Dan Barber's Traditional Thanksgiving Feast
   
 
   
Daniel Boulud Taste Tests Recipes from 3 Amateur Chefs
 
Holiday Pairings: Fantasy Dishes and Pefect Bottles
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Cookbook Reviews
 
Andrea Immer's Wine Buying Guide for Everyone
By Andrea Immer (Broadway; $12.95)
If the exceedingly democratic, user-friendly Andrea Immer's Wine Buying Guide for Everyone reminds you of a certain identically sized, identically priced paperback restaurant guidebook, it's no accident. Immer — Esquire columnist, French Culinary Institute wine dean, and recent James Beard-award winner — would no doubt love to see her new book take its mass-market place next to the Zagat Survey on every bookshelf and checkout counter. To that end, she's pulled together a list of more than 400 top-selling wines around the country and invited her populist tasting panel of wine buyers, servers, and consumers to rate them by taste and value — on a scale of 0 to 30, no less. But we find ourselves more interested in Immer's own opinions, particularly the letter grades she assigns based on the staying power of opened bottles ("Kitchen Fridge and Countertop Survivors") and her own personal recommendations for the "Top 50 Wines You're Not Drinking." After all, she's the expert. Reviewed May 20, 2002.


The Babbo Cookbook
By Mario Batali (Clarkson Potter, $40)
Vino Italiano
By Joe Bastianich and David Lynch (Clarkson Potter, $35)
Now that Mario Batali has published The Babbo Cookbook, you too can learn the finer points of turning hog jowls into guanciale, ridding tripe of "the uric smell most people find objectionable," and testing the mettle of your butcher: "The real ones buy whole pigs on occasion and can save a head for a regular customer." To cook well, you must shop well — or, as Batali puts it, "Shop hard and shop smart." And even though there's enough pasta and antipasti to keep vegetarians happy, herbivores are clearly not Batali's target demographic. "Bottom line, find a butcher, make a friend, get your hands dirty, and let's have some dinner." In that case, you'll want wine, and as luck (and a mutual publisher) would have it, Batali's partner Joe Bastianich and Babbo wine director David Lynch have just collaborated on Vino Italiano, a vastly informative, entertaining tome that breaks down the convoluted world of Italian wine by region, with detailed appendices on grape varieties, producers, importers, and retailers (including the Manhattan wine shop co-owned by Batali and Bastianich). With recipes by Batali and Joe's mother, Lidia, this might be the only wine book to ever make you hungry. Reviewed April 22, 2002.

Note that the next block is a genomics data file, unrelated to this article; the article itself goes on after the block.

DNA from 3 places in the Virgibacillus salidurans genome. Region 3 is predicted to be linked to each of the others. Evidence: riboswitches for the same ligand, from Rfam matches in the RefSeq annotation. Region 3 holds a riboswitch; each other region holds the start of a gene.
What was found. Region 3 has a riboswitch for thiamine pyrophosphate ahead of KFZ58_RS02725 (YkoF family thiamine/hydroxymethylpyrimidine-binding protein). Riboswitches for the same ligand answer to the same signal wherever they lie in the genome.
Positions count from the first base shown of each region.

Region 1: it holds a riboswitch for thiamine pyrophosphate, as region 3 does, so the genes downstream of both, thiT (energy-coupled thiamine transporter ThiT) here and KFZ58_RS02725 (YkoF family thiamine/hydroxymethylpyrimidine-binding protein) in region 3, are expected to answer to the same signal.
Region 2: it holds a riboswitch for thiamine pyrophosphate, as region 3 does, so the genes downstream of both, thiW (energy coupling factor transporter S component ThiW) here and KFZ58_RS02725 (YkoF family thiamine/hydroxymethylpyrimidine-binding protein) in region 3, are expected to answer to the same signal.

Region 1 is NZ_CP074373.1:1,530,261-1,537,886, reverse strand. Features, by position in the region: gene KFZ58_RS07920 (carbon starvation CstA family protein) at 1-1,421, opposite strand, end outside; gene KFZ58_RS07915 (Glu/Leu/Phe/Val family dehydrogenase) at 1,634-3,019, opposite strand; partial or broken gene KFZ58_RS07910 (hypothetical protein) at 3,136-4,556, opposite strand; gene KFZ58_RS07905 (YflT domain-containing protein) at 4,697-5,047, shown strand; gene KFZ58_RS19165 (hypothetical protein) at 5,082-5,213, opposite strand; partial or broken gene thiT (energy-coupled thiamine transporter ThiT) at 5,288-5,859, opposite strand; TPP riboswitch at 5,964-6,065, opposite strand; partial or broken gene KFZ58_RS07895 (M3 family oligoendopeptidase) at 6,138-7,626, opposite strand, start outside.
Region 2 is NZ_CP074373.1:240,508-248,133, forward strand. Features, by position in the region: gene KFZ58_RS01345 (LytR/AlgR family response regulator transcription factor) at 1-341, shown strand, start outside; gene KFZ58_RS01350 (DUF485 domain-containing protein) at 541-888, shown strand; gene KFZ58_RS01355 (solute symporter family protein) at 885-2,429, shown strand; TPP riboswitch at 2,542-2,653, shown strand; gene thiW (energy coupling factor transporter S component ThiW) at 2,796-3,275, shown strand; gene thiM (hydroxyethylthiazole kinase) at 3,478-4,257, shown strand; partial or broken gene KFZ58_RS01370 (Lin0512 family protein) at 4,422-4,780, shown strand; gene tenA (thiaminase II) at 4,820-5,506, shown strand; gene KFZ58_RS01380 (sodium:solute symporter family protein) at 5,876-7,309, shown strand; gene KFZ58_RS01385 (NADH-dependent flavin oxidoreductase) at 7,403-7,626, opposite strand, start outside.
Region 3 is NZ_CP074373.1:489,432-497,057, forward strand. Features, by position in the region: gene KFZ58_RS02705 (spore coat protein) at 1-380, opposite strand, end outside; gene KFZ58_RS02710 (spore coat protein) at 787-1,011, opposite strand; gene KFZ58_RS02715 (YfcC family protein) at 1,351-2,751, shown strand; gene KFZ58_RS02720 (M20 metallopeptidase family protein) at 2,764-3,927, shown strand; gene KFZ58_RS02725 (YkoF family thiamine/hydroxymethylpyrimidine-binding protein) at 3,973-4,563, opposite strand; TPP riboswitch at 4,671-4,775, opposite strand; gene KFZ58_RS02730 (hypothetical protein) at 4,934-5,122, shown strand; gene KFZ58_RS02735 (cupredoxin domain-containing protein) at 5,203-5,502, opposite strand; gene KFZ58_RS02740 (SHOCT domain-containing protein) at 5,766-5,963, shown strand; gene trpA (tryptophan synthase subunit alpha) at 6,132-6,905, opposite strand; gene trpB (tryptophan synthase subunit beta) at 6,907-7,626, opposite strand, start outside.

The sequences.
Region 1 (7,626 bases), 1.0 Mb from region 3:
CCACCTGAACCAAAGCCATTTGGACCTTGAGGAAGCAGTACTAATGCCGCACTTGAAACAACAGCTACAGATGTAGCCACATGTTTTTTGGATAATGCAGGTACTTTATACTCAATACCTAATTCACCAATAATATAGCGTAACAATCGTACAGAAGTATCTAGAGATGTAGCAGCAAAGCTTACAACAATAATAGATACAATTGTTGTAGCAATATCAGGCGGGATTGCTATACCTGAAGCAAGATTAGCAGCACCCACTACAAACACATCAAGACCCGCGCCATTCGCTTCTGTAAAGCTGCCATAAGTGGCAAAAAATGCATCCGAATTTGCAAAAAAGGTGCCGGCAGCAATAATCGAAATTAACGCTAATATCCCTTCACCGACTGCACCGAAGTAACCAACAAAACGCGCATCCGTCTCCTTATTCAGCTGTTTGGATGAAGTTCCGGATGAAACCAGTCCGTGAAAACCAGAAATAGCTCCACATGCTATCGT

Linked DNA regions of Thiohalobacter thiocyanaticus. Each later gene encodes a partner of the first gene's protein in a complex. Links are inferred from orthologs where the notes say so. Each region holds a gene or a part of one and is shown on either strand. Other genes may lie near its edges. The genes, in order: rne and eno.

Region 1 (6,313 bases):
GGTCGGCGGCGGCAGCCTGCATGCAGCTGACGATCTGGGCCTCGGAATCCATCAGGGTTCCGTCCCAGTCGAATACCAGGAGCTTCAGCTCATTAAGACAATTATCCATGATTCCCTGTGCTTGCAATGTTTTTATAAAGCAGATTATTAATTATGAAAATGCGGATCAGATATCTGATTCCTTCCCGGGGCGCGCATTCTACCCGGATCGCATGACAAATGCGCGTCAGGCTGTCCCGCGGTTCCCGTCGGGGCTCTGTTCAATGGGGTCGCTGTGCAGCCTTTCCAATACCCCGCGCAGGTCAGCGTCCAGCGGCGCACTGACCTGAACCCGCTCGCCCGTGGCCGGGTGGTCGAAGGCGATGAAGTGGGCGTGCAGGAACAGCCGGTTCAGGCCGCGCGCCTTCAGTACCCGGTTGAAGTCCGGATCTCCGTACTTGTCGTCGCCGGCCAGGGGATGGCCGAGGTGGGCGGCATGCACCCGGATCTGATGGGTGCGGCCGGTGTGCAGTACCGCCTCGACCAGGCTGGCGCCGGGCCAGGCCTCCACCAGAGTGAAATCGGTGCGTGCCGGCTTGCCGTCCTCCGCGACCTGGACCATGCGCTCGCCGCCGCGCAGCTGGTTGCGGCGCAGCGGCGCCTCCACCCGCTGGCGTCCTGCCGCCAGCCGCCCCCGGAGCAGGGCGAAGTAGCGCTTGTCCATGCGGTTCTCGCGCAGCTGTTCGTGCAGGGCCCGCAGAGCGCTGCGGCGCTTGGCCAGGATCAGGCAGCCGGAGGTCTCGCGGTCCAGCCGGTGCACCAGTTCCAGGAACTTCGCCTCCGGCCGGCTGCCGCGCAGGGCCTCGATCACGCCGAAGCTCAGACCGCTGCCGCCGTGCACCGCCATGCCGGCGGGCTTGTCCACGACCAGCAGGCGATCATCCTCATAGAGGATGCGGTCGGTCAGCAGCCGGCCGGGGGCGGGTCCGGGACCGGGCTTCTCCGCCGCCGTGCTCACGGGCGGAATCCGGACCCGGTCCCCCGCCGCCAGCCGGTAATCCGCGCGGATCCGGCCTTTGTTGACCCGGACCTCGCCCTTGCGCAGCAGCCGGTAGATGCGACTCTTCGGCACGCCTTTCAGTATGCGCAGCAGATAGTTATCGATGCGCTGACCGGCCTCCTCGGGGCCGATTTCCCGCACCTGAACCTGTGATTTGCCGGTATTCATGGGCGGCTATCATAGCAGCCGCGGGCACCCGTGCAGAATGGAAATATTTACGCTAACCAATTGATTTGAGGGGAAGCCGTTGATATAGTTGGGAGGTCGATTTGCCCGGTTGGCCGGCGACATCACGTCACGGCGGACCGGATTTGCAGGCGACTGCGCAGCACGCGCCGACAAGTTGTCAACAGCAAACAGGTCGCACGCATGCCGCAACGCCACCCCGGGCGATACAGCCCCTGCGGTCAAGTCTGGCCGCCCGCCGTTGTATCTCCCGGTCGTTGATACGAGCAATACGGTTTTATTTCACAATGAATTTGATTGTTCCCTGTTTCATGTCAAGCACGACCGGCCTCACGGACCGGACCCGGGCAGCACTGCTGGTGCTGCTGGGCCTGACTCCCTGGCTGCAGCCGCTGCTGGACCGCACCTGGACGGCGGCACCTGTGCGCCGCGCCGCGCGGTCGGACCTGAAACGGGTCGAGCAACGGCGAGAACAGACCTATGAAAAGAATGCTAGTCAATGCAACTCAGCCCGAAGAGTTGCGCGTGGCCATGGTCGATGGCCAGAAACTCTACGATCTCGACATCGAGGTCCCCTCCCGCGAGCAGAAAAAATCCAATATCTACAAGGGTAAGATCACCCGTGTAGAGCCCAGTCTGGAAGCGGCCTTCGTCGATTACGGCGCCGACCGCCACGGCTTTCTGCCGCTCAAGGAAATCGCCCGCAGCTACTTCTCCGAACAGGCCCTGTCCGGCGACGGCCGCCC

The Cheese Plate
By Max McCalman (Clarkson Potter, $32.50)
In the old dairy days, Kraft and Laughing Cow ruled the supermarket cheese shelf, and "Parmesan" came in a canister. Now, with the burgeoning appetite for handcrafted farmhouse cheeses, we need an expert to guide us through the stinky spectrum of spoiled milk. Who better than Max McCalman, maître fromager at Picholine and Artisanal and outspoken raw-milk advocate? In The Cheese Plate, McCalman reveals how to buy ("If a taste isn't offered, ask for one. If it's refused, leave"), store (when too cold, cheeses are "not dead, they're not ruined, but they're not 100 percent happy"), and taste ("We are a culture that is out of touch with its nose!"). Most helpfully, he assembles plates for every season, wine, and meal, including breakfast. And to dispel the notion that his is a life of glamour and gluttony, he guides us through a typical day, from "reading about cheeses as I ride the subway" to his nightly "six hours of unbroken cheese service." Reviewed March 4, 2002.

Buy It!


Williams-Sonoma Collection
$16.95 each; $50 for set of four
Sometime last year, the Williams-Sonoma catalog started including recipes in the catalog. Not only were they yummy, they were relatively easy to make (and, of course, conveniently placed on the same page with cookware or accessories required to make them!). Now the company has packaged the recipes into a set of books, à la the James McNair series that was so popular in the '80s. A boxed set includes four books: Salad, Soup, Chicken and Pasta, for $50. — RIMA SUQI Reviewed March 1, 2002.

Available at Williams-Sonoma stores



Welcome to My Kitchen
By Tom Valenti (HarperCollins, $29.95)